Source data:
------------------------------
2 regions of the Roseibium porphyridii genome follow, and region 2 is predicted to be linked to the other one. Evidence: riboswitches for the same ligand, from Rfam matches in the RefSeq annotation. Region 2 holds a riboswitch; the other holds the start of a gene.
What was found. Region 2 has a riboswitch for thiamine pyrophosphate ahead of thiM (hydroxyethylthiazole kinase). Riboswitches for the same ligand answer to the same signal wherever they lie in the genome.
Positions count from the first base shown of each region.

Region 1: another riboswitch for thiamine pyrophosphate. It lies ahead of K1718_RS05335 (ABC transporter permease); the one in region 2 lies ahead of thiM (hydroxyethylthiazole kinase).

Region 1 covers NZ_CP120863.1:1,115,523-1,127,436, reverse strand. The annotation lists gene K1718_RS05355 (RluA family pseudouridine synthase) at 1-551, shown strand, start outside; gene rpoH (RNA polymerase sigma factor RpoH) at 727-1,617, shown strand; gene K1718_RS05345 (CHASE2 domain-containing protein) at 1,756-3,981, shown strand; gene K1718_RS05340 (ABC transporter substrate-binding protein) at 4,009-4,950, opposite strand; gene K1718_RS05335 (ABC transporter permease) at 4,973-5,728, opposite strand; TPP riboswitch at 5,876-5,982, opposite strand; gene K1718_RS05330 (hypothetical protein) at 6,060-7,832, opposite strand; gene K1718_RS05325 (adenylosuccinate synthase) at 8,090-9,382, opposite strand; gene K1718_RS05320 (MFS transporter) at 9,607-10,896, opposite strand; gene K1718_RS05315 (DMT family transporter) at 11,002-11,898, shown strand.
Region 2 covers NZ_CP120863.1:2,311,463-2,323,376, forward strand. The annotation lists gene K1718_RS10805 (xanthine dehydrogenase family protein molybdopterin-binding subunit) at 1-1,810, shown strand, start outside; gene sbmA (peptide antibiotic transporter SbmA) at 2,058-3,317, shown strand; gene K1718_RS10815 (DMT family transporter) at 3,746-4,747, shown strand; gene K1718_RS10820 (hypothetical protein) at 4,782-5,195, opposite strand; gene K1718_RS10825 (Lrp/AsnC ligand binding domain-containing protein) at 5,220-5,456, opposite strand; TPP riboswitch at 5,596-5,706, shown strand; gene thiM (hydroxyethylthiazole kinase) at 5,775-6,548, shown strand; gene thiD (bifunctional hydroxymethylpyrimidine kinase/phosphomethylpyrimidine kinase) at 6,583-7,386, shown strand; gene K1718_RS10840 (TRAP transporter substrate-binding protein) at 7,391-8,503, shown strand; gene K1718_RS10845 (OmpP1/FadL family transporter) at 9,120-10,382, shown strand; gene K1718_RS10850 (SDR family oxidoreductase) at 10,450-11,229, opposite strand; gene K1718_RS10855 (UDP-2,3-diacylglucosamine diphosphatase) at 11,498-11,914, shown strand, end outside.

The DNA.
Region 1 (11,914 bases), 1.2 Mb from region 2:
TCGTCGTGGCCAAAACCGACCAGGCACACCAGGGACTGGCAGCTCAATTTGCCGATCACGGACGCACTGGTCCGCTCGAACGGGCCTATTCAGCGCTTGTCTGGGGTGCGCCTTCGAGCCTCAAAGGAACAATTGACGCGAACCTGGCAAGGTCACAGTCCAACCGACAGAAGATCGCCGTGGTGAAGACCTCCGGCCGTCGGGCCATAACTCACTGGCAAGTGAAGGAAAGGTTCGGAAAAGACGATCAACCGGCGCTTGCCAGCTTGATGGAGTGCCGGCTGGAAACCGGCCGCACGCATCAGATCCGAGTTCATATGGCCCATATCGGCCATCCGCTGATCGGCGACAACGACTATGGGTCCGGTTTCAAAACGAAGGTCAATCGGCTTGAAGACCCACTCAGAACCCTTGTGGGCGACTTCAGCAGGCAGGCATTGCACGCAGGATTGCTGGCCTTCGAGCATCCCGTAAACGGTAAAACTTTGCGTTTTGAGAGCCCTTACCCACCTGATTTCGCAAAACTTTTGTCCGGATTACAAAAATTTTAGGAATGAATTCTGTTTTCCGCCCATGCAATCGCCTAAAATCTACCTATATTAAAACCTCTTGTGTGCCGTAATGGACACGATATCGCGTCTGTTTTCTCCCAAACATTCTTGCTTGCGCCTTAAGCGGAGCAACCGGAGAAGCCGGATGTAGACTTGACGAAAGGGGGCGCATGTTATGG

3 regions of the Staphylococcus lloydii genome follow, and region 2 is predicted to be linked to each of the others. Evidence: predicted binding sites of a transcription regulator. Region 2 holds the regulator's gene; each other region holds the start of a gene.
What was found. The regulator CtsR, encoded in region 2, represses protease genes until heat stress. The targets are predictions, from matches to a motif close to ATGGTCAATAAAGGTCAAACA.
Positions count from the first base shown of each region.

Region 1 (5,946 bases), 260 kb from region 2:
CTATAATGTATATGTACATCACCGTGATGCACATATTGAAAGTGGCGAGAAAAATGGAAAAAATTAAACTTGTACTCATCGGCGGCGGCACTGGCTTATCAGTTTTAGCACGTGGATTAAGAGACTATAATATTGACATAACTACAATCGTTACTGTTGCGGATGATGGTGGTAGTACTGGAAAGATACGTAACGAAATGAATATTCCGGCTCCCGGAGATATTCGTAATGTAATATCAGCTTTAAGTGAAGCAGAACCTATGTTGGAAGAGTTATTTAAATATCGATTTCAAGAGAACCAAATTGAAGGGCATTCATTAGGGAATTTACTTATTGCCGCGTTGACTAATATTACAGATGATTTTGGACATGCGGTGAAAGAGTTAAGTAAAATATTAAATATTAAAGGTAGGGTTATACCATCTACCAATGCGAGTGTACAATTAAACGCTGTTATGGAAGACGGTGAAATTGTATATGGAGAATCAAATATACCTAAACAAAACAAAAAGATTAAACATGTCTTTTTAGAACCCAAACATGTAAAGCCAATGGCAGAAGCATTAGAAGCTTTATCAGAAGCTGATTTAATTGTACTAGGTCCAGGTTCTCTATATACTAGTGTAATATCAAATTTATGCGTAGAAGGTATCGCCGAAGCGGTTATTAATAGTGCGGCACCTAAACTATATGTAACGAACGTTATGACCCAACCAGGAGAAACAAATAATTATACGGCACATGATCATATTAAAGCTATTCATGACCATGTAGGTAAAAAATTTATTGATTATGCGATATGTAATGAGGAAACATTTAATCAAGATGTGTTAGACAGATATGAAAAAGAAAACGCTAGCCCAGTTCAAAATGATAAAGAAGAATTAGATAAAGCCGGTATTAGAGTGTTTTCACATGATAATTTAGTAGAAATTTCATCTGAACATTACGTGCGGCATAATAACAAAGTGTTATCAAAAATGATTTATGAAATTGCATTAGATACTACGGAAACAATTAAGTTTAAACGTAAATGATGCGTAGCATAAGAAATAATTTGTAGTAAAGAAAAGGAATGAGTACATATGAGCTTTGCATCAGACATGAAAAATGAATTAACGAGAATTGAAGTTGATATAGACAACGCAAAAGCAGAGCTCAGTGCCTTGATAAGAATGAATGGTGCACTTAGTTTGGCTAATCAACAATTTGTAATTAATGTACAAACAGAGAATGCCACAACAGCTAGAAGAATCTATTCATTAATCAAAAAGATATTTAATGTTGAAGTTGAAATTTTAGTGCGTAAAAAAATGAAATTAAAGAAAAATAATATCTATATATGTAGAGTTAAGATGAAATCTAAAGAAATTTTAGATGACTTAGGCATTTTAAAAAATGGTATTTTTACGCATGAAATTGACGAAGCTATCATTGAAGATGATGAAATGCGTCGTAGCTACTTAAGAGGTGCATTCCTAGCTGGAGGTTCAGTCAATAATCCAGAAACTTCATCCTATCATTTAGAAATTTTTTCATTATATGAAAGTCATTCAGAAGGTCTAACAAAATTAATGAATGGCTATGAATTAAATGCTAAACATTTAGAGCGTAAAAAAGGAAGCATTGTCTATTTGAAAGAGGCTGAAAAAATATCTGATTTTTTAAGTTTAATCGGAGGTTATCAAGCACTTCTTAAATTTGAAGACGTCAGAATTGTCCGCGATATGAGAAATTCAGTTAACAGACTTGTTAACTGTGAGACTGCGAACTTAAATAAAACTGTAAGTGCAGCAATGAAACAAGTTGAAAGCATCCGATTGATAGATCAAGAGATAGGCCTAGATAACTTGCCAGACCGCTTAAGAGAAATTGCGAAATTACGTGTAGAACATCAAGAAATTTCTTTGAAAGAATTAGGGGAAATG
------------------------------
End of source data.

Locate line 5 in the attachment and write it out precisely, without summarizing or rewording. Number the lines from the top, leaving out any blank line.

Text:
Region 1 covers NZ_CP120863.1:1,115,523-1,127,436, reverse strand. The annotation lists gene K1718_RS05355 (RluA family pseudouridine synthase) at 1-551, shown strand, start outside; gene rpoH (RNA polymerase sigma factor RpoH) at 727-1,617, shown strand; gene K1718_RS05345 (CHASE2 domain-containing protein) at 1,756-3,981, shown strand; gene K1718_RS05340 (ABC transporter substrate-binding protein) at 4,009-4,950, opposite strand; gene K1718_RS05335 (ABC transporter permease) at 4,973-5,728, opposite strand; TPP riboswitch at 5,876-5,982, opposite strand; gene K1718_RS05330 (hypothetical protein) at 6,060-7,832, opposite strand; gene K1718_RS05325 (adenylosuccinate synthase) at 8,090-9,382, opposite strand; gene K1718_RS05320 (MFS transporter) at 9,607-10,896, opposite strand; gene K1718_RS05315 (DMT family transporter) at 11,002-11,898, shown strand.